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Would the effect of gravity on me change if I were to dig a very deep hole and stand in it? If so, how would it change? Am I more likely to be pulled downwards, or pulled towards the edges of the hole? If there would be no change, why not?

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The other answers provide a first-order approximation, assuming uniform density (though Adam Zalcman's does allude to deviations from linearity). (Summary: All the mass farther away from the center cancels out, and gravity decreases linearly with depth from 1 g at the surface to zero at the center.)

But in fact, the Earth's core is substantially more dense than the outer layers (mantle and crust), and gravity actually increases a bit as you descend, reaching a maximum at the boundary between the outer core and the lower mantle. Within the core, it rapidly drops to zero as you approach the center, where the planet's entire mass is exerting a gravitational pull from all directions.

The Wikipedia article on "gravity of Earth" goes into the details, including this graph:

Gravitational acceleration vs. depth

"PREM" in the figure refers to the Preliminary Reference Earth Model.

Larger versions of the graph can be seen here

And there are other, smaller, effects as well. The Earth's rotation results in a smaller effective gravity near the equator, the equatorial bulge that results from that rotation also has a small effect, and mass concentrations have local effects.

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Assuming spherically symmetric mass distribution within Earth, one can compute gravitational field inside the planet using Gauss' law for gravity. One consequence of the law is that while computing the gravitational field at a distance r < R (with R being the radius of the Earth), one can ignore all the mass outside the radius r from the center

\begin{equation} \oint_{S_r} g_r \cdot dA = -G \int_{B_r} \rho dV \end{equation}

where gr is the gravitational field at distance r from Earth's center, ρ is Earth's density, Sr is the sphere of radius r centered on Earth's center of mass and Br is the volume enclosed by Sr. Assuming that ρ only depends on the distance r from the center of the Earth, we can simplify this as follows

\begin{equation} \oint_{S_r} g_r \cdot dA = -4\pi G \int_0^r \rho(s) ~s^2ds \end{equation}

\begin{equation} g_r = -\frac{G}{r^2} \int_0^r \rho(s)~s^2ds \end{equation}

Setting Mr to denote the portion of Earth's mass enclosed within Sr, we can rewrite the last formula as

\begin{equation} g_r = -\frac{GM_r}{r^2} \end{equation}

Now, letting ρr denote the average density of the portion of the Earth enclosed within Sr, we have

\begin{equation} g_r = -\frac{4 \pi G \rho_r r}{3} \end{equation}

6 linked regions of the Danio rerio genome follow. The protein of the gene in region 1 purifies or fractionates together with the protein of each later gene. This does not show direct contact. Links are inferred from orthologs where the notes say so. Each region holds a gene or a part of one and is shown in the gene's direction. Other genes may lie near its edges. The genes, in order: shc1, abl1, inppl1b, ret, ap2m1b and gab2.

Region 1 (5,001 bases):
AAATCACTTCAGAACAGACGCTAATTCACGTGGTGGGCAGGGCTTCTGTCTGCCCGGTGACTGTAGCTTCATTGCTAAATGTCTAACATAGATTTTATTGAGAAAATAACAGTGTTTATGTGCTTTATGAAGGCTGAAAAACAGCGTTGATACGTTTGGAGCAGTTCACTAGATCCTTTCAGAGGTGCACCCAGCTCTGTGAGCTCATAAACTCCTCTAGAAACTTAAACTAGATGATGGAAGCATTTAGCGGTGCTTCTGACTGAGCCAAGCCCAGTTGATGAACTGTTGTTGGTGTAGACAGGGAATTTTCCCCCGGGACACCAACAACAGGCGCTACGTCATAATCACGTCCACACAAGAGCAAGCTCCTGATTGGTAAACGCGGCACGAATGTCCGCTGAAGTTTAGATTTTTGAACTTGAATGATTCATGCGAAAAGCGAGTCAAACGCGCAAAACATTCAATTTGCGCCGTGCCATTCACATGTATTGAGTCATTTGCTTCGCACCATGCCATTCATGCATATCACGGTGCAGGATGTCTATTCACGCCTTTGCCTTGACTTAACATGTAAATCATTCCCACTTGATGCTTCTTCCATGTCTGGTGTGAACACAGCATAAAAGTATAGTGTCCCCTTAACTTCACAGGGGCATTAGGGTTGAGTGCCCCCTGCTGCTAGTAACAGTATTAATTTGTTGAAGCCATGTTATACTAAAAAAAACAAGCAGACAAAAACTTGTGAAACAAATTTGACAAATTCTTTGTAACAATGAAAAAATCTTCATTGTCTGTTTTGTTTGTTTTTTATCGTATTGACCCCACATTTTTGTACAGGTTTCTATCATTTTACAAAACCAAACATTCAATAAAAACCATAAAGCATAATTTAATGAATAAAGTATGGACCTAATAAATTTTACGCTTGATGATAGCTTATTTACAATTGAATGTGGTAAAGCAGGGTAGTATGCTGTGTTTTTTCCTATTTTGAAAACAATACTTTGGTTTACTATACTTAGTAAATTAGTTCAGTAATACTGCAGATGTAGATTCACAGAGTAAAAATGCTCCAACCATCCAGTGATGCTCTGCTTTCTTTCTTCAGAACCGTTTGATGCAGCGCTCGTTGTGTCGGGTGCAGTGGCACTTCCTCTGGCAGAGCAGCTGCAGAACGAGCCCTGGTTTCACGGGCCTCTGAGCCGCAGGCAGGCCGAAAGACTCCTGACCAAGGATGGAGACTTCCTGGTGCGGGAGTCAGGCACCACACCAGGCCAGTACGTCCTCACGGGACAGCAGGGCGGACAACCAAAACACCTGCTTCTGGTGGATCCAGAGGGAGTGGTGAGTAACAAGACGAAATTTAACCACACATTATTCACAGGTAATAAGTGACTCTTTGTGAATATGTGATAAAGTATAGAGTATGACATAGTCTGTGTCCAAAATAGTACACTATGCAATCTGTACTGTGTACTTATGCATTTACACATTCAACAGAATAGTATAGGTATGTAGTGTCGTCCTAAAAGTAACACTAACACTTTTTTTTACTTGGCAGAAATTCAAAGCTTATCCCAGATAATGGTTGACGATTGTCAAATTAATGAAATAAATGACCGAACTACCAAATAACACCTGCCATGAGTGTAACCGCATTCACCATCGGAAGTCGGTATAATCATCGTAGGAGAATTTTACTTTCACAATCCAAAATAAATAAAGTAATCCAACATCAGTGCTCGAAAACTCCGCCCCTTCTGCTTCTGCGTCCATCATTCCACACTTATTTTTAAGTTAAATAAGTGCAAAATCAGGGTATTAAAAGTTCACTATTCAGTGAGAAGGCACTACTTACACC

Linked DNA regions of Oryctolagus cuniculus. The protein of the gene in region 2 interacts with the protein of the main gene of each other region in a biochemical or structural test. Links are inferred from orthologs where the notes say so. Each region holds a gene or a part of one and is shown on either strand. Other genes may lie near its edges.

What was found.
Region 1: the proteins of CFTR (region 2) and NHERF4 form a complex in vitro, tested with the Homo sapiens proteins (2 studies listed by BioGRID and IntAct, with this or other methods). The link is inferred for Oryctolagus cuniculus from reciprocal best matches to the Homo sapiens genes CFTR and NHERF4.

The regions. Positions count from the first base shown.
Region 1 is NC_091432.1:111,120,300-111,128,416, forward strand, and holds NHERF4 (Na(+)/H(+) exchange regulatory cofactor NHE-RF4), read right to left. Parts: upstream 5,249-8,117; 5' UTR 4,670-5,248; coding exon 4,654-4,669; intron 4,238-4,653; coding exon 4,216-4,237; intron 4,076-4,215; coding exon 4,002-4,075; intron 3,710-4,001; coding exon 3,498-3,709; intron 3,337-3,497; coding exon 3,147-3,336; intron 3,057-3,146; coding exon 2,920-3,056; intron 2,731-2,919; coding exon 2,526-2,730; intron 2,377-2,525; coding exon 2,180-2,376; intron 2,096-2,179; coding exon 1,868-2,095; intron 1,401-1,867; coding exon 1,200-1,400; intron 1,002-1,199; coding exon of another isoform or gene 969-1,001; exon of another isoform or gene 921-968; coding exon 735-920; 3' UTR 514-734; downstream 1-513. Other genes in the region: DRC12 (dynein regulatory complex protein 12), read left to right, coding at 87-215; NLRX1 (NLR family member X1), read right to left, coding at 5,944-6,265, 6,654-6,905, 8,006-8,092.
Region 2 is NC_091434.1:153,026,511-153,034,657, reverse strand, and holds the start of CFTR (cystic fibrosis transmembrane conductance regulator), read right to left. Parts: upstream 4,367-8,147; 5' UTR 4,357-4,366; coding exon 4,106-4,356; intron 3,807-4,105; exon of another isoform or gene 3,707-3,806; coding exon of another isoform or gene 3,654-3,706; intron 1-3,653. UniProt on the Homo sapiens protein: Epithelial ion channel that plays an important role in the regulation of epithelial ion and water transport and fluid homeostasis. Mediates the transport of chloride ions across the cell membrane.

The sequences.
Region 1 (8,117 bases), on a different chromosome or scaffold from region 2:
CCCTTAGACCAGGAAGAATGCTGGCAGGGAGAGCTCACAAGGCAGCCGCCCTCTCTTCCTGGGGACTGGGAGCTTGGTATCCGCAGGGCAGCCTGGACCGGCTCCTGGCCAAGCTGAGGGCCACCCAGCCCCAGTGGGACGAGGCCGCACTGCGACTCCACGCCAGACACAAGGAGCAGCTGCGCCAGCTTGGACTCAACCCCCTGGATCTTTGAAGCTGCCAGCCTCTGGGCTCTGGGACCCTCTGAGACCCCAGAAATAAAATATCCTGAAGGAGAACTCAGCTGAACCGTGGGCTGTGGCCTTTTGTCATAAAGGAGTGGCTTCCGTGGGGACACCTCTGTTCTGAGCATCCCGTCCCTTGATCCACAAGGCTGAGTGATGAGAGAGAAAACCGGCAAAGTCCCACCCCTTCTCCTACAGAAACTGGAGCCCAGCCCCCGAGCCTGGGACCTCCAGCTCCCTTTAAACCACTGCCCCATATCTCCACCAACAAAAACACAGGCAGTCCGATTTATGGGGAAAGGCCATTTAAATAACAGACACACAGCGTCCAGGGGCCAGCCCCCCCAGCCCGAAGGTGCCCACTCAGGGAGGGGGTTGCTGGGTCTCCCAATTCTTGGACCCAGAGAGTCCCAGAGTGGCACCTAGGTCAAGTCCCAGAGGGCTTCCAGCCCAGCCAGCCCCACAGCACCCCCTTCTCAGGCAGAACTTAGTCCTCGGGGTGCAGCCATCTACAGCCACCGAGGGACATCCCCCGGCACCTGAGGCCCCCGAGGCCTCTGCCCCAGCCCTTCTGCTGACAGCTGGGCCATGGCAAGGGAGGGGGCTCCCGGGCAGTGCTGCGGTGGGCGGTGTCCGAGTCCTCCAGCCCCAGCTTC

The conclusion is that the gravity inside Earth depends roughly linearly on the distance from the center of the planet and density variations account for the deviations from linearity.

An interesting way to visualize this is to think of an over 12,700 kms long elevator from Hamilton, New Zealand to Cordoba, Spain. During the travel (which at average speed of 200km/h would take almost three days) passengers would feel gradual and roughly linear decrease in weight and in the middle of the journey would experience weightlessness followed by gradual increase in weight as they near the surface on the other side. Also, around the midpoint of the journey the floor and the ceiling would swap.

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Acceleration due to gravity at depth d below the earth's surface is given by:

$g(d) = G M_e \dfrac{R_e - d}{R_e^3}$

Where,

G = Universal gravitational constant
Me = Mass of the earth
Re = Radius of the earth
d = depth below the earth's surface

enter image description here

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This is a really interesting problem which have had a first solution from ancient greeks (I heard Carlo Rovelli to recount this). Indeed, when you dig a hole in the Earth, gravity starts to become proportional to distance and, if you will dig in the way to open up a hole to the other side of the Earth, a mass will oscillate in the well you created.

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    $\begingroup$ The ancient Greeks knew about Newtonian gravity? $\endgroup$ – Keith Thompson Aug 25 '14 at 22:22
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    $\begingroup$ While the claim about ancient people knowing roughly what would happen may seem implausible remember that Eratosthenes did a pretty good job of measuring the circumference of the earth around 194 bc. It's very plausible that it was suspected well before that. If you can walk around the ball, it makes sense they could describe what would happen abeit with words and not an accurate equation when something was dropped through it. $\endgroup$ – Quaternion Dec 5 '16 at 23:54

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